So, this woman saw her family home being sold and monies
dispersed to her exclusion.
She had lost a mother in more ways than one and also
lost her inheritance.
She lost a mother and sister
in one day but acquired a 'new' mother. We hope it
worked out for them!
This is a mildly humorous but cautionary tale
regarding Irish Roots that I heard from a man of learning some
years ago. He was
a busy man practising law in Dublin but he had been born and
educated in his native County Tipperary.
He (Jack Walsh) once
received a request from the USA from a family of the same name
asking if he might be related.
he had a great uncle from the townland mentioned in the letter
and he knew several members
of that family had emigrated to the USA.
He had no time to be searching in Irish Birth Records
and Irish Census records, so he wrote back and said yes, he was
most likely a cousin.
A couple of years later following some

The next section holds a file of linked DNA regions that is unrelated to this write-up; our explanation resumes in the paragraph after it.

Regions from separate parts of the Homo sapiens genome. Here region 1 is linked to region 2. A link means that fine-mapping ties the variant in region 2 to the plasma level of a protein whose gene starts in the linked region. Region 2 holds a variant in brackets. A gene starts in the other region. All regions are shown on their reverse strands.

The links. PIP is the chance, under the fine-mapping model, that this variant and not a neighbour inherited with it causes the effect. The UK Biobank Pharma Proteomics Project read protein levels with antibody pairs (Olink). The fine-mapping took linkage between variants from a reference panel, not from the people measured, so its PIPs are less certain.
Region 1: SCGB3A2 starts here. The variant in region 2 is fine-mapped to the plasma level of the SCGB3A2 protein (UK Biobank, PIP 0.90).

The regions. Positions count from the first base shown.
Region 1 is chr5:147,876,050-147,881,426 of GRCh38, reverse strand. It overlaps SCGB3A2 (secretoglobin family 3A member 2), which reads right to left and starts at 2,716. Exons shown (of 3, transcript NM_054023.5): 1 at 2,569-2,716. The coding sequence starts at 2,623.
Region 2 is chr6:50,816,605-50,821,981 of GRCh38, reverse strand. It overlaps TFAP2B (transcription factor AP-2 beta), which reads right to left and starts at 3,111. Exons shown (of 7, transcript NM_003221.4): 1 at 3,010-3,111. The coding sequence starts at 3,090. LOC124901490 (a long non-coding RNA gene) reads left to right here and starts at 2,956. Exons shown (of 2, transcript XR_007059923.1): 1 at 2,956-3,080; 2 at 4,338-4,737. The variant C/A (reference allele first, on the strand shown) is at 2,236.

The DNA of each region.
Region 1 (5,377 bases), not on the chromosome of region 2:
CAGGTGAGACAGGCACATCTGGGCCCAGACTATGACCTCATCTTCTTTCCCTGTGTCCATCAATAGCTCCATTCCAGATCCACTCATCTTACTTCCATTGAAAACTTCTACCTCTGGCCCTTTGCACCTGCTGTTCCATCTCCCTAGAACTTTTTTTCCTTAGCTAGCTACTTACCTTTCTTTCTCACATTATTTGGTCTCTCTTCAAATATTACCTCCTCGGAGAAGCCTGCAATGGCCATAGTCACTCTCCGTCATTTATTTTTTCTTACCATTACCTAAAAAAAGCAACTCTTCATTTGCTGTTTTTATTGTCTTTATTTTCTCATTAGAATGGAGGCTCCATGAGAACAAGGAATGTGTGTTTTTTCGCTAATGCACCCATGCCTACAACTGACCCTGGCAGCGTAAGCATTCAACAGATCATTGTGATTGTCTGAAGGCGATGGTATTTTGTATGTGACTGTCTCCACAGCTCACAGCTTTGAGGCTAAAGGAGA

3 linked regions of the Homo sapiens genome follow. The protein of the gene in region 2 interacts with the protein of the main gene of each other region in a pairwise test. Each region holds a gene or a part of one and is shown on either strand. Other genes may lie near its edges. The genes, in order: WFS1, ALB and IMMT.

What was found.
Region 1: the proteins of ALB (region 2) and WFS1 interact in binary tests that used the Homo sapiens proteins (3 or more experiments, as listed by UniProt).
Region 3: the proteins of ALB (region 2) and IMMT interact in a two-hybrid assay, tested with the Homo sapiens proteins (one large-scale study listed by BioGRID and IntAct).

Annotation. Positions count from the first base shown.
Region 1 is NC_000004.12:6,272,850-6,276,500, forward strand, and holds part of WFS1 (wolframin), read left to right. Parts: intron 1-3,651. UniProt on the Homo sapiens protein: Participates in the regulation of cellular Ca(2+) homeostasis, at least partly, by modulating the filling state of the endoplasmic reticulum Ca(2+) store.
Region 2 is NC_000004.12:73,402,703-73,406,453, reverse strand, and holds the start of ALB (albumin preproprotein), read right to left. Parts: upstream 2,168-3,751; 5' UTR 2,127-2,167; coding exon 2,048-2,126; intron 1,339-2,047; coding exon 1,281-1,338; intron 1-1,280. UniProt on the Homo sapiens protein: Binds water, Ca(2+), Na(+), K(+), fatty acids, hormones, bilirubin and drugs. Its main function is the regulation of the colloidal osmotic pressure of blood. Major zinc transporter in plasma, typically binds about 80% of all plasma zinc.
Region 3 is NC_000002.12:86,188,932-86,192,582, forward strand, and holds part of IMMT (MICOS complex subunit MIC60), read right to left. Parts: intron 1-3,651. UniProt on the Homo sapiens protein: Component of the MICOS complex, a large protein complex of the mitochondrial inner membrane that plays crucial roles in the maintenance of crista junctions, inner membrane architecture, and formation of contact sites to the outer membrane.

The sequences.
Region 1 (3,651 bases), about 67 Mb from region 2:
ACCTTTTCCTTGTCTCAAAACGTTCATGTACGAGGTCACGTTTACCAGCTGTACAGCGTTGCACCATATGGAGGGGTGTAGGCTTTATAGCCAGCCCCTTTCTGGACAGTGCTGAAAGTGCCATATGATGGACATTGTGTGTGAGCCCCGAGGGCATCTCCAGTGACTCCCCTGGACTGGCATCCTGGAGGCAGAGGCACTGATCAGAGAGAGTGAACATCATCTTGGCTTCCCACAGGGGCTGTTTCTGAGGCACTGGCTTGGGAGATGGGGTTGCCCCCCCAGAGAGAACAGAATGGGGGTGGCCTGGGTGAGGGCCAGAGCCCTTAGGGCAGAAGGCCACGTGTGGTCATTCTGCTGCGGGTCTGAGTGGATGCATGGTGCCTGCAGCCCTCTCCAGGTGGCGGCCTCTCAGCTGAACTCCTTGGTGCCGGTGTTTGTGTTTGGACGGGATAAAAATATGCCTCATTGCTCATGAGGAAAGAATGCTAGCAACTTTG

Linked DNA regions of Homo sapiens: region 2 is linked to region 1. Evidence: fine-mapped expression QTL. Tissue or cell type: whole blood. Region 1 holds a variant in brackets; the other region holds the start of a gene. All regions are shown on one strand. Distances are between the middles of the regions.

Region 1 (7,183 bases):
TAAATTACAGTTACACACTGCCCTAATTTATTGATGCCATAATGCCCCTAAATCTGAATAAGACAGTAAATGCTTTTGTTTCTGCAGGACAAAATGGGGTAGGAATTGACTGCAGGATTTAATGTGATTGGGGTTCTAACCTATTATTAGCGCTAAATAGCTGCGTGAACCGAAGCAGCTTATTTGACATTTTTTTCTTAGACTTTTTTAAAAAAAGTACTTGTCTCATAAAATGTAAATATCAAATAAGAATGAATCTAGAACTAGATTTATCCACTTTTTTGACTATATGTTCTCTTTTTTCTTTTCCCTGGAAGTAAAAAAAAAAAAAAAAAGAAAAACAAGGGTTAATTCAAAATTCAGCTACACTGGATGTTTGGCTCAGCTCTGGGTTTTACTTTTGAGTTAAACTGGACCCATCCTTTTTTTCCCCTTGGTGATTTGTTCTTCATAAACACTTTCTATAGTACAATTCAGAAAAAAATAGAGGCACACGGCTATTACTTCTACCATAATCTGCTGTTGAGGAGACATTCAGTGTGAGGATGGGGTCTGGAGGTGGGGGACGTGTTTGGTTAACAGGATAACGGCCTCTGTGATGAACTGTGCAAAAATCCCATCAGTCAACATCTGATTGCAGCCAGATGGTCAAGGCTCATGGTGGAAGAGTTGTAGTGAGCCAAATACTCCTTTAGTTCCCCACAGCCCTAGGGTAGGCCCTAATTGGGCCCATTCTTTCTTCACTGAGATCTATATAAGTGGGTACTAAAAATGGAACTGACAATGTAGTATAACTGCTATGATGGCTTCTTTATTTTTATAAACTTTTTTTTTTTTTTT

correspondence he agreed
to travel to his home place in Tipperary for a reunion with ‘his’
American family. A
party of thirty Walshs were travelling to Ireland to meet
their cousin and to see the ruined cottage from where their
ancestors had come. Jack
arrived in the
village on Friday evening and planned to meet his Walsh
cousins on the Saturday when they were to be bussed in from
Shannon airport. He
went to the local pub for a quick drink the evening before
they arrived to chat about
Family History in Ireland with old friends.
An elderly acquaintance overheard his conversation and
came over to him and said, “ Jaysus, Jack, I think you have
the wrong family there! The
Walshs you are speaking of were actually from Ballyglin and
not related to you at all.”
A quick dash to a local historian who consulted
Griffiths Valuation and the Irish Tithe records proved the
acquaintance correct. There was another Walsh family
very close to where his own Walshs had lived. What was
he to do? The
Walshs were at that moment in the air over the Atlantic and
winging their way towards him.
He never told them.
He spent the next day walking around roads and fields
with his non-cousins and celebrated with them that evening in
the local hotel. They
never found out that Bill was not their cousin and never found
out that they had walked the right roads and maybe the correct
fields but not with their cousin.
Well, what would you have done??